The University of Houston has received the green light to move forward with its recruiting and enrolling its first class of 30 medical students for the first new medical school in Houston in over 50 years.
The University of Houston College of Medicine has received its preliminary accreditation from the Liaison Committee on Medical Education, the authority on medical education in the United States and Canada that is sponsored by the American Medical Association and the American Association of Medical Colleges.
This accreditation means the school can begin enrolling its inaugural class of 30 students and begin classes on July 20. Each of these new students will receive a $100,000 four-year scholarship thanks to an anonymous donor.
"Today is a historic day for the University of Houston, city of Houston, and the state of Texas because we are building this dream together," says Renu Khator, president and chancellor of the university, in a news release. "By training the next generation of compassionate physicians who understand how to provide quality health care at a reasonable cost, we are expanding our capabilities to serve the people and neighborhoods too often left behind."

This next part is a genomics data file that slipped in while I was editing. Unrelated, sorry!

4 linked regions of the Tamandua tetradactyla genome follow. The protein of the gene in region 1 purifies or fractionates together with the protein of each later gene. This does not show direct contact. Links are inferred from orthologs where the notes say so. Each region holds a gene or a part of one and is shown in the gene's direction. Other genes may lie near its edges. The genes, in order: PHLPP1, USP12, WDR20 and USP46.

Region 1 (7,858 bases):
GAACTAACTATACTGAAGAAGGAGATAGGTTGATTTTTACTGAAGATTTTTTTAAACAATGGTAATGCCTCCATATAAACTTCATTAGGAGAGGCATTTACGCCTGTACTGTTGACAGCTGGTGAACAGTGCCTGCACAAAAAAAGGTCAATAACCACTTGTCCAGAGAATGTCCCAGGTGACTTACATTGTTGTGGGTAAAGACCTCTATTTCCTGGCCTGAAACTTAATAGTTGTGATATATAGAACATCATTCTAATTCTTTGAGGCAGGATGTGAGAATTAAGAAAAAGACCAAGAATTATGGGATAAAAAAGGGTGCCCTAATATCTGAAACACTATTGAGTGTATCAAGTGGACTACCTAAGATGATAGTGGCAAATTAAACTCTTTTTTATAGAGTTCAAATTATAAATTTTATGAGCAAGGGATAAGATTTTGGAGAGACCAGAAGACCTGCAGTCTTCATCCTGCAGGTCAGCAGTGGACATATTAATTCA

Khator announced her plans to create the new school in 2014, with the goal being to address the shortage of 4,800-plus primary care physicians in Texas, according to the release.
For now, the school will operate out of UH's Health 2 Building, but the university plans to break ground this summer a new $80 million College of Medicine building. Completion is expected in 2022.
The school will focus its curriculum on primary care, behavioral and mental health, and preventive care, per the release, and create a household-centered care program that involves connecting a student with a family in an underserved community. According to the release, UH med students will be required to spend four weeks in a clinic in a rural part of the state.
"At full staffing we will have 65 full-time faculty teaching on campus, but there will be also be a large number of community-based faculty teaching in the outpatient and inpatient clinical settings," says Dr. Stephen Spann, founding dean of the medical school, in the release. "It is imperative that we place our medical students and faculty directly in the communities with the most need."
The school will still need fill accreditation from LCME, and, according to the release, this level of approval is usually granted within the fourth year of operation as long as the school meets the standards set by the organization.
"We are extremely grateful to receive LCME accreditation, but now the real work begins because we want to be accountable for improving the overall health and health care of the region," Spann says in the release.